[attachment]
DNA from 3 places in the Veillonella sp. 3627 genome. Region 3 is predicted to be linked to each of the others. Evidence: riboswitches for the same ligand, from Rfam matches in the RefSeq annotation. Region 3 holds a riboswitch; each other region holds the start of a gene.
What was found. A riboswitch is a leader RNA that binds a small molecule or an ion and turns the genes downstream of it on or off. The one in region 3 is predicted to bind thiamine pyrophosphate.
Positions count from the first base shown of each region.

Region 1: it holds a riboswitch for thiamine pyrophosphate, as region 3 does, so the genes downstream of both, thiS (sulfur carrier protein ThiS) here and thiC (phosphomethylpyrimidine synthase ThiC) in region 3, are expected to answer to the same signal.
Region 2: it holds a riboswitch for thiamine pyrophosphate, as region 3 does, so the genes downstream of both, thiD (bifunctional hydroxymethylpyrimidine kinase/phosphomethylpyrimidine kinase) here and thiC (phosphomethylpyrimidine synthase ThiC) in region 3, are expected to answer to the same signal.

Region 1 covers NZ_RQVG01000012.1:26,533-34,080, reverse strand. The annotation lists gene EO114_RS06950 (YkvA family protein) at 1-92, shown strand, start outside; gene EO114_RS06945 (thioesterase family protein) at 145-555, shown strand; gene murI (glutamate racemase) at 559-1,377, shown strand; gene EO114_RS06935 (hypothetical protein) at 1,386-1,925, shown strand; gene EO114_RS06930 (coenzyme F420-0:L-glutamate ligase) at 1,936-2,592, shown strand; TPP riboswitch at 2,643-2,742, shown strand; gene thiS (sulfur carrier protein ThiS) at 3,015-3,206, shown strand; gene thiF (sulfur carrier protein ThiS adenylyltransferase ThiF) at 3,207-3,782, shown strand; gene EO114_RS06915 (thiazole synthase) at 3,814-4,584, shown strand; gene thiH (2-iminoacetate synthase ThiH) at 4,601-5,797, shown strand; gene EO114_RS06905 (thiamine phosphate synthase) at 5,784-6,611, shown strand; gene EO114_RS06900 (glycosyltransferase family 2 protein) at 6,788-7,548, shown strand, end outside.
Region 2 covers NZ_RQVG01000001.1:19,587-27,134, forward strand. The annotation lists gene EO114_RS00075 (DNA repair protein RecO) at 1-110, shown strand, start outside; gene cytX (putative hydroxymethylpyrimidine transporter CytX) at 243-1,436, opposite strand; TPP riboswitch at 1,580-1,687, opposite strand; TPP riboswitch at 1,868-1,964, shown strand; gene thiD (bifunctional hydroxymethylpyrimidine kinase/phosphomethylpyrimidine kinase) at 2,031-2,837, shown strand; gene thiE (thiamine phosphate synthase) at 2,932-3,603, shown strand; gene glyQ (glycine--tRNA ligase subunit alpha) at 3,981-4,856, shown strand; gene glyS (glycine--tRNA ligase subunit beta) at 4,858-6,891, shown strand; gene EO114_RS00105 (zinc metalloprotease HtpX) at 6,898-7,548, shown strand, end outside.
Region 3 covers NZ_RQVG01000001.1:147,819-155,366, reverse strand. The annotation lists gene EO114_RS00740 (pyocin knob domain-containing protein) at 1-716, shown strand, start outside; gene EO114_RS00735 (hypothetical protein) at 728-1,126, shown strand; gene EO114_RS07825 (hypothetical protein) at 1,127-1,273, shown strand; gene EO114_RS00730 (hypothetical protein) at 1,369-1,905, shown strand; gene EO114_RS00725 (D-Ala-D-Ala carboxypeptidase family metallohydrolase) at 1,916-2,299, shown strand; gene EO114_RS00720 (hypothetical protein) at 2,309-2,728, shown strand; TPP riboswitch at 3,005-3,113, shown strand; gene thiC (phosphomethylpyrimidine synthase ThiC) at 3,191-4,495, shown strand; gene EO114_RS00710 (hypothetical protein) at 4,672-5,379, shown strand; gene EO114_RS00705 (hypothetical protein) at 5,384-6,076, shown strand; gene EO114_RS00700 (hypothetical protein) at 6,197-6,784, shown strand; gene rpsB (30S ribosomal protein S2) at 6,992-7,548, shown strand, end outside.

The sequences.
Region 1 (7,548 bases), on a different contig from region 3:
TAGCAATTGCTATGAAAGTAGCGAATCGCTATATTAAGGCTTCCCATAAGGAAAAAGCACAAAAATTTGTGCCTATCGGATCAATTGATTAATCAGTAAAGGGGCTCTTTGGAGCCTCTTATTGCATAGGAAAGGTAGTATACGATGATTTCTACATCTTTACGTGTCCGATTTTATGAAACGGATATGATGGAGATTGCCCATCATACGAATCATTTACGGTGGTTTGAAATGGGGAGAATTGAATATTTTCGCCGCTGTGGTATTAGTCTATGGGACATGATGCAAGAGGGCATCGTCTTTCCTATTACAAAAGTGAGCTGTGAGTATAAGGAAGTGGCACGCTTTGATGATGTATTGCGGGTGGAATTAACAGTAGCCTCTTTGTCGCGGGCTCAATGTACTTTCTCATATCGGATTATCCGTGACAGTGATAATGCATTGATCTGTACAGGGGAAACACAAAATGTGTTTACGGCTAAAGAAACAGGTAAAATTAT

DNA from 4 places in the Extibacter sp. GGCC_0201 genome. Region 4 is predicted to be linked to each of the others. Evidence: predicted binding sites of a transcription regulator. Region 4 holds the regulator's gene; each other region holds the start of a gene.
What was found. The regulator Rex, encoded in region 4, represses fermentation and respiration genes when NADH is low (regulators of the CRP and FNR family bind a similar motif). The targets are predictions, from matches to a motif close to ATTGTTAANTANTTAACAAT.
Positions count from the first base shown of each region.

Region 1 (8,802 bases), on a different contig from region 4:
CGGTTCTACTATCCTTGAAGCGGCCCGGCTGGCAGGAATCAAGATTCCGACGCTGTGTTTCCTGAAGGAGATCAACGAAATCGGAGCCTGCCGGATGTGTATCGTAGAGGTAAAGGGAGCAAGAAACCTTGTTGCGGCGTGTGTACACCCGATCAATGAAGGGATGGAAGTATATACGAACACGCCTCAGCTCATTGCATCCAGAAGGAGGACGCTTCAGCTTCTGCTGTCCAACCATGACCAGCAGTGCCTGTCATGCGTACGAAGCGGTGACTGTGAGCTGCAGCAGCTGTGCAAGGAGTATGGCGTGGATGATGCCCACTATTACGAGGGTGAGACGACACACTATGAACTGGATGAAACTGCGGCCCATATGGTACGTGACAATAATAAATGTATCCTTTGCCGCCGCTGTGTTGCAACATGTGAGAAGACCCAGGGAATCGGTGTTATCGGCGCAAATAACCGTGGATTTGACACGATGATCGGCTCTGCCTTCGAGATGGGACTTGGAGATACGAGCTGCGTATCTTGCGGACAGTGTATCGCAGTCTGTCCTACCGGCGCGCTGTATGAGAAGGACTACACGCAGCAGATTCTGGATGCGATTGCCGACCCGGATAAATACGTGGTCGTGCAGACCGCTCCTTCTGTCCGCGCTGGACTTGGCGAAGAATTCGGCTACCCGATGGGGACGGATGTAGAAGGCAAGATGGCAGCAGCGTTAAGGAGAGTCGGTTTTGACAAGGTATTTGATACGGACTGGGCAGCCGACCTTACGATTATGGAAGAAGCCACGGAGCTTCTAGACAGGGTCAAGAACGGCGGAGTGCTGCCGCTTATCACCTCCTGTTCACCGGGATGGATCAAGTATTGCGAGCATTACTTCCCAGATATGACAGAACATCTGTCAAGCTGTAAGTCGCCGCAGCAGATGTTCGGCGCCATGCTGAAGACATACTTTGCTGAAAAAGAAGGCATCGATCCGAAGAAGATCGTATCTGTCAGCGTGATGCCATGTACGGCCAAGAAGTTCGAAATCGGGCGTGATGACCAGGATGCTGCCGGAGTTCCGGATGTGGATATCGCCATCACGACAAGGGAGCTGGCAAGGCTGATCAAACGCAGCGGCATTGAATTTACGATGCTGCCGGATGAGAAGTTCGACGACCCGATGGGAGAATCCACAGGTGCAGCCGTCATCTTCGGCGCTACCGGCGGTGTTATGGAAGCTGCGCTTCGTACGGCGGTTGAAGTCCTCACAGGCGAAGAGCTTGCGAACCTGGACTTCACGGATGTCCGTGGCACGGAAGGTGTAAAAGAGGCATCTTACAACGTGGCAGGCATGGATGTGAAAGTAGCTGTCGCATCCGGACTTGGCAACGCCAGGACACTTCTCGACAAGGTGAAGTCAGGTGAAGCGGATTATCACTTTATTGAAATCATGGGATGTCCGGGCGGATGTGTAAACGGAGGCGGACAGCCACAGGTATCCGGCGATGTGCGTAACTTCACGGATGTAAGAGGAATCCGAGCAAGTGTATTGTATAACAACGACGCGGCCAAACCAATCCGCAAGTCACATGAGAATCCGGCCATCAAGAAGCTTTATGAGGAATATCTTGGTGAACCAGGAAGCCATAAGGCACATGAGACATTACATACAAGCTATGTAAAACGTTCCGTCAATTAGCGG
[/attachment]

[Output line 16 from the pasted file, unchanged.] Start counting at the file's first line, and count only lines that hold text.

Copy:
CGGTTCTACTATCCTTGAAGCGGCCCGGCTGGCAGGAATCAAGATTCCGACGCTGTGTTTCCTGAAGGAGATCAACGAAATCGGAGCCTGCCGGATGTGTATCGTAGAGGTAAAGGGAGCAAGAAACCTTGTTGCGGCGTGTGTACACCCGATCAATGAAGGGATGGAAGTATATACGAACACGCCTCAGCTCATTGCATCCAGAAGGAGGACGCTTCAGCTTCTGCTGTCCAACCATGACCAGCAGTGCCTGTCATGCGTACGAAGCGGTGACTGTGAGCTGCAGCAGCTGTGCAAGGAGTATGGCGTGGATGATGCCCACTATTACGAGGGTGAGACGACACACTATGAACTGGATGAAACTGCGGCCCATATGGTACGTGACAATAATAAATGTATCCTTTGCCGCCGCTGTGTTGCAACATGTGAGAAGACCCAGGGAATCGGTGTTATCGGCGCAAATAACCGTGGATTTGACACGATGATCGGCTCTGCCTTCGAGATGGGACTTGGAGATACGAGCTGCGTATCTTGCGGACAGTGTATCGCAGTCTGTCCTACCGGCGCGCTGTATGAGAAGGACTACACGCAGCAGATTCTGGATGCGATTGCCGACCCGGATAAATACGTGGTCGTGCAGACCGCTCCTTCTGTCCGCGCTGGACTTGGCGAAGAATTCGGCTACCCGATGGGGACGGATGTAGAAGGCAAGATGGCAGCAGCGTTAAGGAGAGTCGGTTTTGACAAGGTATTTGATACGGACTGGGCAGCCGACCTTACGATTATGGAAGAAGCCACGGAGCTTCTAGACAGGGTCAAGAACGGCGGAGTGCTGCCGCTTATCACCTCCTGTTCACCGGGATGGATCAAGTATTGCGAGCATTACTTCCCAGATATGACAGAACATCTGTCAAGCTGTAAGTCGCCGCAGCAGATGTTCGGCGCCATGCTGAAGACATACTTTGCTGAAAAAGAAGGCATCGATCCGAAGAAGATCGTATCTGTCAGCGTGATGCCATGTACGGCCAAGAAGTTCGAAATCGGGCGTGATGACCAGGATGCTGCCGGAGTTCCGGATGTGGATATCGCCATCACGACAAGGGAGCTGGCAAGGCTGATCAAACGCAGCGGCATTGAATTTACGATGCTGCCGGATGAGAAGTTCGACGACCCGATGGGAGAATCCACAGGTGCAGCCGTCATCTTCGGCGCTACCGGCGGTGTTATGGAAGCTGCGCTTCGTACGGCGGTTGAAGTCCTCACAGGCGAAGAGCTTGCGAACCTGGACTTCACGGATGTCCGTGGCACGGAAGGTGTAAAAGAGGCATCTTACAACGTGGCAGGCATGGATGTGAAAGTAGCTGTCGCATCCGGACTTGGCAACGCCAGGACACTTCTCGACAAGGTGAAGTCAGGTGAAGCGGATTATCACTTTATTGAAATCATGGGATGTCCGGGCGGATGTGTAAACGGAGGCGGACAGCCACAGGTATCCGGCGATGTGCGTAACTTCACGGATGTAAGAGGAATCCGAGCAAGTGTATTGTATAACAACGACGCGGCCAAACCAATCCGCAAGTCACATGAGAATCCGGCCATCAAGAAGCTTTATGAGGAATATCTTGGTGAACCAGGAAGCCATAAGGCACATGAGACATTACATACAAGCTATGTAAAACGTTCCGTCAATTAGCGG